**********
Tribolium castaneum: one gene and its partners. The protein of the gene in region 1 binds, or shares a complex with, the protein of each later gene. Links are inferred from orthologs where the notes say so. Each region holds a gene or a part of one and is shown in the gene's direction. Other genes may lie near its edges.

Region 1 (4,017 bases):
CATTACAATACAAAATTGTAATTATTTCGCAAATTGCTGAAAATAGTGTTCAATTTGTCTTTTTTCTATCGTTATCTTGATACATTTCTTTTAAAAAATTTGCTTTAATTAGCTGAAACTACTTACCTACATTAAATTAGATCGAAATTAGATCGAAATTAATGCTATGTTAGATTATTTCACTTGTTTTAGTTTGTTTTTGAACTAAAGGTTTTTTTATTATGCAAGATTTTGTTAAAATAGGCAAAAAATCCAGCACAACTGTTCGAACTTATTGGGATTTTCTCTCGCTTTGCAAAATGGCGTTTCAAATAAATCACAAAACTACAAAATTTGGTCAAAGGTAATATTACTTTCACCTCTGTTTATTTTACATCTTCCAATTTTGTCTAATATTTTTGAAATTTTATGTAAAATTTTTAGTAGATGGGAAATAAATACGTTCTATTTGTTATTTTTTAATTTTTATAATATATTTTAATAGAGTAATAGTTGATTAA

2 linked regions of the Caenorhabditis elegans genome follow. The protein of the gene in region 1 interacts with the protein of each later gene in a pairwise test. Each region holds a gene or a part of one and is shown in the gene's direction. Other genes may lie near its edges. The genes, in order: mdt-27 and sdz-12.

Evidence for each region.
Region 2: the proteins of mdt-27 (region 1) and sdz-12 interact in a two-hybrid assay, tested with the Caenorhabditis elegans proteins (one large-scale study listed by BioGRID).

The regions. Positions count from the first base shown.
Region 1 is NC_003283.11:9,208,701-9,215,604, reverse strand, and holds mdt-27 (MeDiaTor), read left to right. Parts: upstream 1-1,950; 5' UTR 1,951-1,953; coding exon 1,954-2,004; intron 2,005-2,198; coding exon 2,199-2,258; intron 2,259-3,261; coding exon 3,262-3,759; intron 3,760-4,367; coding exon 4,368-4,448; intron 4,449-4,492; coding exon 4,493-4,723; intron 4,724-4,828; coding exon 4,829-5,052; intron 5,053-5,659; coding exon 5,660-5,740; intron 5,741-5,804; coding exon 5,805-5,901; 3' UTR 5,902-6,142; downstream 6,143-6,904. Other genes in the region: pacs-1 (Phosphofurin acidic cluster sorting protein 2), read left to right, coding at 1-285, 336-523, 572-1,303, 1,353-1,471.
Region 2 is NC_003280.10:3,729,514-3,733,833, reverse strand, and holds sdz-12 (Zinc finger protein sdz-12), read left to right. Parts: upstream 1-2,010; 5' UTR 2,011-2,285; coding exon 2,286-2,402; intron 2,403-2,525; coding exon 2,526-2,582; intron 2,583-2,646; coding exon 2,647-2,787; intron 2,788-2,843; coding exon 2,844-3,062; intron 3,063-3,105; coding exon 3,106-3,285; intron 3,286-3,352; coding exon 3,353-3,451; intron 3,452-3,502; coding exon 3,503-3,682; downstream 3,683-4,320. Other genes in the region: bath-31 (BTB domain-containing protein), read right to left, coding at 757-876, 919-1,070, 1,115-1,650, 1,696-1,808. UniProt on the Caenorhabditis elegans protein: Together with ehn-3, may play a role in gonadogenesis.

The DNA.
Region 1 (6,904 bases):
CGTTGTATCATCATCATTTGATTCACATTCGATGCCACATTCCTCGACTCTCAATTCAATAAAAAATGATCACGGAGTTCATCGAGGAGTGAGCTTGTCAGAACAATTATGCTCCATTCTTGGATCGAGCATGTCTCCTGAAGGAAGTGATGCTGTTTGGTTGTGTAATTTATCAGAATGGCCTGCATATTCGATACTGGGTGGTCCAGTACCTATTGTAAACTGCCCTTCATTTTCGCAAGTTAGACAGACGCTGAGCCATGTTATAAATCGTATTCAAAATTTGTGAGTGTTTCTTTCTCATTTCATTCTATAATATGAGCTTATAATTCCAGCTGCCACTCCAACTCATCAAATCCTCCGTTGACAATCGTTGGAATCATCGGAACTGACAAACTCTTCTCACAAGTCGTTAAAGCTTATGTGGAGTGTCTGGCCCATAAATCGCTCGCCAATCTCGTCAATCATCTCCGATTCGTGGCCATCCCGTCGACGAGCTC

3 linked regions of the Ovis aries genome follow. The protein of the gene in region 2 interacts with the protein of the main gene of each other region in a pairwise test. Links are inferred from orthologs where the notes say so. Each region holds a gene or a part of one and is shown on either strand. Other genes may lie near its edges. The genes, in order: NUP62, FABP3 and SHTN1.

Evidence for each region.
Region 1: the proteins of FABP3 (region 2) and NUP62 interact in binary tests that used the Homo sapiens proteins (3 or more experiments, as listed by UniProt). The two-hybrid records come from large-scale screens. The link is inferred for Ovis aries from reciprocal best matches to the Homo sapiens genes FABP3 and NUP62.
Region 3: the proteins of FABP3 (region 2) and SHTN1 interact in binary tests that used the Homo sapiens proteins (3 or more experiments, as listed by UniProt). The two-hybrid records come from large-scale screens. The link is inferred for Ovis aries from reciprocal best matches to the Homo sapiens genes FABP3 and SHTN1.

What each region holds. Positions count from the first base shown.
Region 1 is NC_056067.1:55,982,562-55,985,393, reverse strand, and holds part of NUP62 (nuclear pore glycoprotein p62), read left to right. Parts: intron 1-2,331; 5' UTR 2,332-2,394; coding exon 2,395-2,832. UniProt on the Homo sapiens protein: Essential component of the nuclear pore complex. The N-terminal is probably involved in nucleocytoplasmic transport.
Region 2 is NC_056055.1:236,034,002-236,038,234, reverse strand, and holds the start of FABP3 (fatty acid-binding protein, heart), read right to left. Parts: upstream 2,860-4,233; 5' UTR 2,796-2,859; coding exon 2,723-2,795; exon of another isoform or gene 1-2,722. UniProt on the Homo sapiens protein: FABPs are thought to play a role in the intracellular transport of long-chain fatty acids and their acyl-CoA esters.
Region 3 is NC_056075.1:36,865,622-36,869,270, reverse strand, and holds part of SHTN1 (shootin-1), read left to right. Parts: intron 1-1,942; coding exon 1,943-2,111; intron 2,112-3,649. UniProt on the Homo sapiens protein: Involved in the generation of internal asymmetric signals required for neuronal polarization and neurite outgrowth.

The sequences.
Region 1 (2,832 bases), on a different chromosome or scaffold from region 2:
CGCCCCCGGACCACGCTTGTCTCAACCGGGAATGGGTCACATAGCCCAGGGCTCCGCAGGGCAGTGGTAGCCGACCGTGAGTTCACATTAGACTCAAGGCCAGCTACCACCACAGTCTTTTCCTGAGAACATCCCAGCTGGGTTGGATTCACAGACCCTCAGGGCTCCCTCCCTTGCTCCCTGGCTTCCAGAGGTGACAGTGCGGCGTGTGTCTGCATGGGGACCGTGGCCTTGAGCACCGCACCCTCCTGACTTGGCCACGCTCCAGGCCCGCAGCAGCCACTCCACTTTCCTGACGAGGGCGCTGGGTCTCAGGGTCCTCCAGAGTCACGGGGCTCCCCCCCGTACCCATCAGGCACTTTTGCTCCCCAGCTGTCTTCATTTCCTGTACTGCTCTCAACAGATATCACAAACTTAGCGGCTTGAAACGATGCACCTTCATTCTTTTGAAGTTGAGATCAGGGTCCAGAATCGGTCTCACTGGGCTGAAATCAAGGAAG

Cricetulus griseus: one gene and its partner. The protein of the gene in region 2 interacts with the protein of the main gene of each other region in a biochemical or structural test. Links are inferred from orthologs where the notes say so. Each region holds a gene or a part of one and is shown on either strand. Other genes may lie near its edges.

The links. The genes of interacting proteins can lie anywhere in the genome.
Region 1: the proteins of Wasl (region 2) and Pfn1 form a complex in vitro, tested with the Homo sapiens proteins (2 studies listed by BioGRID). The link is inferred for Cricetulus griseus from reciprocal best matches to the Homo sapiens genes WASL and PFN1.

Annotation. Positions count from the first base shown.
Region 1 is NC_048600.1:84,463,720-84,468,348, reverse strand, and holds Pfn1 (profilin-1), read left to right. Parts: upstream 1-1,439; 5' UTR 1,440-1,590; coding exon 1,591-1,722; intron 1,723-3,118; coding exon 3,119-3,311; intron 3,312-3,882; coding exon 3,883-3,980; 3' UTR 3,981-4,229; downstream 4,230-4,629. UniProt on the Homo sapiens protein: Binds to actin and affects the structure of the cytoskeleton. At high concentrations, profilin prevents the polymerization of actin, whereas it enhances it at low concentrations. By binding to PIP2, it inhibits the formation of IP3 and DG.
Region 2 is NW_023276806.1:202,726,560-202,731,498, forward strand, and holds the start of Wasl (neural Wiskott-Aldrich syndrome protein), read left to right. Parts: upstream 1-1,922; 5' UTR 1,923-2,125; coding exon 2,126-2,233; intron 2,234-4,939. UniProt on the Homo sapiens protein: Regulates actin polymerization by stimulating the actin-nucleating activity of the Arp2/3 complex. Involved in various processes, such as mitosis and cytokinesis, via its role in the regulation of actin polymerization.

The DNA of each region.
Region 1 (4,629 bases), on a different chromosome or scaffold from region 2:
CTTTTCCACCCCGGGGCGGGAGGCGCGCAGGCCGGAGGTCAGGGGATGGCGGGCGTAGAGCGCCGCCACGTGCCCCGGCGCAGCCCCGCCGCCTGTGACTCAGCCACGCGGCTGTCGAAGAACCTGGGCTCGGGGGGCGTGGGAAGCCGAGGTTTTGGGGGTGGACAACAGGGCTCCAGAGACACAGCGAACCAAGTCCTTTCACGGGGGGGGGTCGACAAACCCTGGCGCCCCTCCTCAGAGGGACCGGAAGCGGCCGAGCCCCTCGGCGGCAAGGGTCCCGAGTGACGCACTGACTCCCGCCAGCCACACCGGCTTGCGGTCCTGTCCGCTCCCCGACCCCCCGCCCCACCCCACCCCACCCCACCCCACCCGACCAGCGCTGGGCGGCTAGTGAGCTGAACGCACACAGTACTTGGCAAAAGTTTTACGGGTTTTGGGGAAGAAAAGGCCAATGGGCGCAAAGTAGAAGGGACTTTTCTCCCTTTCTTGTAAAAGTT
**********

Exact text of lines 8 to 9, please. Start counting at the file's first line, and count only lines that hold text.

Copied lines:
Region 1 is NC_003283.11:9,208,701-9,215,604, reverse strand, and holds mdt-27 (MeDiaTor), read left to right. Parts: upstream 1-1,950; 5' UTR 1,951-1,953; coding exon 1,954-2,004; intron 2,005-2,198; coding exon 2,199-2,258; intron 2,259-3,261; coding exon 3,262-3,759; intron 3,760-4,367; coding exon 4,368-4,448; intron 4,449-4,492; coding exon 4,493-4,723; intron 4,724-4,828; coding exon 4,829-5,052; intron 5,053-5,659; coding exon 5,660-5,740; intron 5,741-5,804; coding exon 5,805-5,901; 3' UTR 5,902-6,142; downstream 6,143-6,904. Other genes in the region: pacs-1 (Phosphofurin acidic cluster sorting protein 2), read left to right, coding at 1-285, 336-523, 572-1,303, 1,353-1,471.
Region 2 is NC_003280.10:3,729,514-3,733,833, reverse strand, and holds sdz-12 (Zinc finger protein sdz-12), read left to right. Parts: upstream 1-2,010; 5' UTR 2,011-2,285; coding exon 2,286-2,402; intron 2,403-2,525; coding exon 2,526-2,582; intron 2,583-2,646; coding exon 2,647-2,787; intron 2,788-2,843; coding exon 2,844-3,062; intron 3,063-3,105; coding exon 3,106-3,285; intron 3,286-3,352; coding exon 3,353-3,451; intron 3,452-3,502; coding exon 3,503-3,682; downstream 3,683-4,320. Other genes in the region: bath-31 (BTB domain-containing protein), read right to left, coding at 757-876, 919-1,070, 1,115-1,650, 1,696-1,808. UniProt on the Caenorhabditis elegans protein: Together with ehn-3, may play a role in gonadogenesis.